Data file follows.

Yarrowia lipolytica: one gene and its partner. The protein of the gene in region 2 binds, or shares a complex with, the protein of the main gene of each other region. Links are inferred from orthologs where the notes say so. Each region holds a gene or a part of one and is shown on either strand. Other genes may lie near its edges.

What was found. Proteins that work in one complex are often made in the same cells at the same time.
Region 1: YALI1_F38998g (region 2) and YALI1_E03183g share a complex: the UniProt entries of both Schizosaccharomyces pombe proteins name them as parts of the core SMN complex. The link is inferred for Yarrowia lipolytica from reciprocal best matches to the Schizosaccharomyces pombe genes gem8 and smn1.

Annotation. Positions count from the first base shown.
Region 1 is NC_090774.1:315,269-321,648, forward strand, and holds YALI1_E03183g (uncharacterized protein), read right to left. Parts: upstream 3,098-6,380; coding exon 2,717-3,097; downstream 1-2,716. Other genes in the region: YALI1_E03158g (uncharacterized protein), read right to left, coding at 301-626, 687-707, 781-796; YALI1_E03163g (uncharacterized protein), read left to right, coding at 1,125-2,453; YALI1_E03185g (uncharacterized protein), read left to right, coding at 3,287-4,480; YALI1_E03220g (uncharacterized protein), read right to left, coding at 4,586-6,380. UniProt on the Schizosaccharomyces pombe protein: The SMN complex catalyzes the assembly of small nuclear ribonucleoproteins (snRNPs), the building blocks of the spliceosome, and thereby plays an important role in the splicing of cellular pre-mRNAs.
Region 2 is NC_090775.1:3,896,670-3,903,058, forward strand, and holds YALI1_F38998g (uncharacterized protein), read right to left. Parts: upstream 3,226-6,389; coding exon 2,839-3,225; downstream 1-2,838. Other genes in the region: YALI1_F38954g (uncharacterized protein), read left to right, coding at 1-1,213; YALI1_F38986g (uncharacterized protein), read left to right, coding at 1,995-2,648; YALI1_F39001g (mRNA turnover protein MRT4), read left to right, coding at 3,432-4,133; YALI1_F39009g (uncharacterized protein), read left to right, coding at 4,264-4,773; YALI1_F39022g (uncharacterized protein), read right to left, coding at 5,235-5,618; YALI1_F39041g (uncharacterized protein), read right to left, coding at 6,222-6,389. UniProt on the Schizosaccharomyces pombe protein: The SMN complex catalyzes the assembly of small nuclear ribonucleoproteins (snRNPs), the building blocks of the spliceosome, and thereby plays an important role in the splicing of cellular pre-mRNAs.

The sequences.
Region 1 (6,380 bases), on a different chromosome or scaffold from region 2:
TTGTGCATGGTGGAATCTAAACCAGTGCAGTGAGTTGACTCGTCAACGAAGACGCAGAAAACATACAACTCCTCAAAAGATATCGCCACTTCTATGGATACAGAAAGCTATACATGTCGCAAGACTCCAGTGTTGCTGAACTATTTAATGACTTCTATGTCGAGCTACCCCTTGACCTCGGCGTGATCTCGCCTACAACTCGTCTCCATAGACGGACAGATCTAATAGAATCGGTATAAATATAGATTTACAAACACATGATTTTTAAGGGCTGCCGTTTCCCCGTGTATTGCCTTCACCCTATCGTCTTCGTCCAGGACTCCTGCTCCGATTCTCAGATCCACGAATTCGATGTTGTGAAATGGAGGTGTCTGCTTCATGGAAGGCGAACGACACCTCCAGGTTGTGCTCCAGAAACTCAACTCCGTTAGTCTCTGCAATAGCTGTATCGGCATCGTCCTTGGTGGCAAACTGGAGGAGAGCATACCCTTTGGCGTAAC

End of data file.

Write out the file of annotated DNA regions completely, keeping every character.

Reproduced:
Yarrowia lipolytica: one gene and its partner. The protein of the gene in region 2 binds, or shares a complex with, the protein of the main gene of each other region. Links are inferred from orthologs where the notes say so. Each region holds a gene or a part of one and is shown on either strand. Other genes may lie near its edges.

What was found. Proteins that work in one complex are often made in the same cells at the same time.
Region 1: YALI1_F38998g (region 2) and YALI1_E03183g share a complex: the UniProt entries of both Schizosaccharomyces pombe proteins name them as parts of the core SMN complex. The link is inferred for Yarrowia lipolytica from reciprocal best matches to the Schizosaccharomyces pombe genes gem8 and smn1.

Annotation. Positions count from the first base shown.
Region 1 is NC_090774.1:315,269-321,648, forward strand, and holds YALI1_E03183g (uncharacterized protein), read right to left. Parts: upstream 3,098-6,380; coding exon 2,717-3,097; downstream 1-2,716. Other genes in the region: YALI1_E03158g (uncharacterized protein), read right to left, coding at 301-626, 687-707, 781-796; YALI1_E03163g (uncharacterized protein), read left to right, coding at 1,125-2,453; YALI1_E03185g (uncharacterized protein), read left to right, coding at 3,287-4,480; YALI1_E03220g (uncharacterized protein), read right to left, coding at 4,586-6,380. UniProt on the Schizosaccharomyces pombe protein: The SMN complex catalyzes the assembly of small nuclear ribonucleoproteins (snRNPs), the building blocks of the spliceosome, and thereby plays an important role in the splicing of cellular pre-mRNAs.
Region 2 is NC_090775.1:3,896,670-3,903,058, forward strand, and holds YALI1_F38998g (uncharacterized protein), read right to left. Parts: upstream 3,226-6,389; coding exon 2,839-3,225; downstream 1-2,838. Other genes in the region: YALI1_F38954g (uncharacterized protein), read left to right, coding at 1-1,213; YALI1_F38986g (uncharacterized protein), read left to right, coding at 1,995-2,648; YALI1_F39001g (mRNA turnover protein MRT4), read left to right, coding at 3,432-4,133; YALI1_F39009g (uncharacterized protein), read left to right, coding at 4,264-4,773; YALI1_F39022g (uncharacterized protein), read right to left, coding at 5,235-5,618; YALI1_F39041g (uncharacterized protein), read right to left, coding at 6,222-6,389. UniProt on the Schizosaccharomyces pombe protein: The SMN complex catalyzes the assembly of small nuclear ribonucleoproteins (snRNPs), the building blocks of the spliceosome, and thereby plays an important role in the splicing of cellular pre-mRNAs.

The sequences.
Region 1 (6,380 bases), on a different chromosome or scaffold from region 2:
TTGTGCATGGTGGAATCTAAACCAGTGCAGTGAGTTGACTCGTCAACGAAGACGCAGAAAACATACAACTCCTCAAAAGATATCGCCACTTCTATGGATACAGAAAGCTATACATGTCGCAAGACTCCAGTGTTGCTGAACTATTTAATGACTTCTATGTCGAGCTACCCCTTGACCTCGGCGTGATCTCGCCTACAACTCGTCTCCATAGACGGACAGATCTAATAGAATCGGTATAAATATAGATTTACAAACACATGATTTTTAAGGGCTGCCGTTTCCCCGTGTATTGCCTTCACCCTATCGTCTTCGTCCAGGACTCCTGCTCCGATTCTCAGATCCACGAATTCGATGTTGTGAAATGGAGGTGTCTGCTTCATGGAAGGCGAACGACACCTCCAGGTTGTGCTCCAGAAACTCAACTCCGTTAGTCTCTGCAATAGCTGTATCGGCATCGTCCTTGGTGGCAAACTGGAGGAGAGCATACCCTTTGGCGTAAC